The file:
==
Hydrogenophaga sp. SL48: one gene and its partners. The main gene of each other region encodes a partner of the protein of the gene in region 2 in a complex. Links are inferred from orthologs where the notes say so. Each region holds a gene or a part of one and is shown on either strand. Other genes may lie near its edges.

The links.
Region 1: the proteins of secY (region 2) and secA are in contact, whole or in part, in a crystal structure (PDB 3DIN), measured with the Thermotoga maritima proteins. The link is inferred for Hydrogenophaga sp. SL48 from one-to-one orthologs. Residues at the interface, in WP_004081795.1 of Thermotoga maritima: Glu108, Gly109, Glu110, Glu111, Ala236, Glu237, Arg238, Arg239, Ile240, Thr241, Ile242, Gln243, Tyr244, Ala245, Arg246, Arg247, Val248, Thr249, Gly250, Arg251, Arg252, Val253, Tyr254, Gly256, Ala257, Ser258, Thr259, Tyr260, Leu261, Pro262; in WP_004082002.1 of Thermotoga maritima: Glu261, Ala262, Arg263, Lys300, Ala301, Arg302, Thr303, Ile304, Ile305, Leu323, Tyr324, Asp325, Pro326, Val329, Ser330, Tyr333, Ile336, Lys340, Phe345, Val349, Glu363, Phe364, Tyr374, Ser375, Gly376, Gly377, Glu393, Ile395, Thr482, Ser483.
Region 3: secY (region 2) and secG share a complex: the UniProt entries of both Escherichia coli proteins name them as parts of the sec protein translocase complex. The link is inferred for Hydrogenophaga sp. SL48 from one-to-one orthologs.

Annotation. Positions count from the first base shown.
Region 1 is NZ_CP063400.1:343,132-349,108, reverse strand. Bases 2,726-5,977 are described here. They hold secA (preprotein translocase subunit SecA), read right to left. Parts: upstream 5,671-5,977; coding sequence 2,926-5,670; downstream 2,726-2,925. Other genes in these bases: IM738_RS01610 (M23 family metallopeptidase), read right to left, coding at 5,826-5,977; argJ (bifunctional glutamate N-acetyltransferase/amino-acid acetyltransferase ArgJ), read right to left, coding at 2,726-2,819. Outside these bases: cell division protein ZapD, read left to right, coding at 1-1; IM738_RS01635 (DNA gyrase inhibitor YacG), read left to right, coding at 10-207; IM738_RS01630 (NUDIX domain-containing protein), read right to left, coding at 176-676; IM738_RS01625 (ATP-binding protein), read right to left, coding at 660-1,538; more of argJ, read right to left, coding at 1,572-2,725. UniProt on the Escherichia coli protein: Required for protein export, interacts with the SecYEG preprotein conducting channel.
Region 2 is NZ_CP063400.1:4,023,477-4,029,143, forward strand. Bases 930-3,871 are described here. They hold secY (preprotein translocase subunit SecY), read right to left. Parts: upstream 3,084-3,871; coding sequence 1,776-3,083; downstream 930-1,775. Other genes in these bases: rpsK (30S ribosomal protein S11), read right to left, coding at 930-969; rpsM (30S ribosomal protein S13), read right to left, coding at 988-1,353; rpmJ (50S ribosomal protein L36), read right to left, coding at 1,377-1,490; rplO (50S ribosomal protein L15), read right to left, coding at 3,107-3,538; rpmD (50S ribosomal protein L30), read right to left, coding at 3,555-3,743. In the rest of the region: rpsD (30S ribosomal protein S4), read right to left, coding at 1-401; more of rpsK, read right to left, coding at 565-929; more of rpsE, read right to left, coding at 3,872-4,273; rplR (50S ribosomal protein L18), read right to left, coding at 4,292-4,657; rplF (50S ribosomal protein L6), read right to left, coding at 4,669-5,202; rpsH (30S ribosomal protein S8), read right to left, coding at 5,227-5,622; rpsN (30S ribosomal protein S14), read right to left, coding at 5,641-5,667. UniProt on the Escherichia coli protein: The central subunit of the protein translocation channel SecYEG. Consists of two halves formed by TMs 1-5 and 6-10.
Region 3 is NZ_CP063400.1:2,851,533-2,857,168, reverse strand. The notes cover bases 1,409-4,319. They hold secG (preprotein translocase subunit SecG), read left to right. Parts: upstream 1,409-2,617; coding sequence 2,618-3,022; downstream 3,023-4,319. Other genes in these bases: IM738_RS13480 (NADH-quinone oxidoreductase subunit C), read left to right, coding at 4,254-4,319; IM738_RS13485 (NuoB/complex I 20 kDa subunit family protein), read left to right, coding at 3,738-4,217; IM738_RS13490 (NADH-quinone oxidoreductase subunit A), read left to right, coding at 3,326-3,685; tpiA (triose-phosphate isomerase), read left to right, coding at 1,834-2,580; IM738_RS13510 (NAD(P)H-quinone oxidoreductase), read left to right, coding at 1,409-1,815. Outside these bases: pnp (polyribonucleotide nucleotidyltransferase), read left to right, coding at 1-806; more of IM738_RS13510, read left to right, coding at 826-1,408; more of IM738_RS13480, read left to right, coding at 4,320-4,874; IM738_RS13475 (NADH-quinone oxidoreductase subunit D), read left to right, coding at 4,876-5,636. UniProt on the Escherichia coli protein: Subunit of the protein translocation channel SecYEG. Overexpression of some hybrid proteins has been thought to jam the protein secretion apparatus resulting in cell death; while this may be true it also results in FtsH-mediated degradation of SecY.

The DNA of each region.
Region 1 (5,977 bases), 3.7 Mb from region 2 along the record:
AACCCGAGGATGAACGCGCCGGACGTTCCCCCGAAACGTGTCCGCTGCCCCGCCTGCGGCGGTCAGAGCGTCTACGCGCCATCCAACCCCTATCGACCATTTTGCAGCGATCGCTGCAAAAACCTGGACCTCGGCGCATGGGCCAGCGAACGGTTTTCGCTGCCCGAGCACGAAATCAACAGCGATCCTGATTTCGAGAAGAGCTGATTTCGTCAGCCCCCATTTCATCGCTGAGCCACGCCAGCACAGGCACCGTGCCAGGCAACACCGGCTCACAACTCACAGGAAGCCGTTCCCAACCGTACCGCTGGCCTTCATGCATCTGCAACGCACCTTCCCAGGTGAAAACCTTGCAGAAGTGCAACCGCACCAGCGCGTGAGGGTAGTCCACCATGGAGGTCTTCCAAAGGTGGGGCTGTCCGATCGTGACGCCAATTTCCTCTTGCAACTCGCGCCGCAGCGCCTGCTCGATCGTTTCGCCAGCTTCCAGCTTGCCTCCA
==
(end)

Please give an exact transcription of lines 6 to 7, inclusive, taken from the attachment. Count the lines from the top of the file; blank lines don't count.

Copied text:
Region 1 is NZ_CP063400.1:343,132-349,108, reverse strand. Bases 2,726-5,977 are described here. They hold secA (preprotein translocase subunit SecA), read right to left. Parts: upstream 5,671-5,977; coding sequence 2,926-5,670; downstream 2,726-2,925. Other genes in these bases: IM738_RS01610 (M23 family metallopeptidase), read right to left, coding at 5,826-5,977; argJ (bifunctional glutamate N-acetyltransferase/amino-acid acetyltransferase ArgJ), read right to left, coding at 2,726-2,819. Outside these bases: cell division protein ZapD, read left to right, coding at 1-1; IM738_RS01635 (DNA gyrase inhibitor YacG), read left to right, coding at 10-207; IM738_RS01630 (NUDIX domain-containing protein), read right to left, coding at 176-676; IM738_RS01625 (ATP-binding protein), read right to left, coding at 660-1,538; more of argJ, read right to left, coding at 1,572-2,725. UniProt on the Escherichia coli protein: Required for protein export, interacts with the SecYEG preprotein conducting channel.
Region 2 is NZ_CP063400.1:4,023,477-4,029,143, forward strand. Bases 930-3,871 are described here. They hold secY (preprotein translocase subunit SecY), read right to left. Parts: upstream 3,084-3,871; coding sequence 1,776-3,083; downstream 930-1,775. Other genes in these bases: rpsK (30S ribosomal protein S11), read right to left, coding at 930-969; rpsM (30S ribosomal protein S13), read right to left, coding at 988-1,353; rpmJ (50S ribosomal protein L36), read right to left, coding at 1,377-1,490; rplO (50S ribosomal protein L15), read right to left, coding at 3,107-3,538; rpmD (50S ribosomal protein L30), read right to left, coding at 3,555-3,743. In the rest of the region: rpsD (30S ribosomal protein S4), read right to left, coding at 1-401; more of rpsK, read right to left, coding at 565-929; more of rpsE, read right to left, coding at 3,872-4,273; rplR (50S ribosomal protein L18), read right to left, coding at 4,292-4,657; rplF (50S ribosomal protein L6), read right to left, coding at 4,669-5,202; rpsH (30S ribosomal protein S8), read right to left, coding at 5,227-5,622; rpsN (30S ribosomal protein S14), read right to left, coding at 5,641-5,667. UniProt on the Escherichia coli protein: The central subunit of the protein translocation channel SecYEG. Consists of two halves formed by TMs 1-5 and 6-10.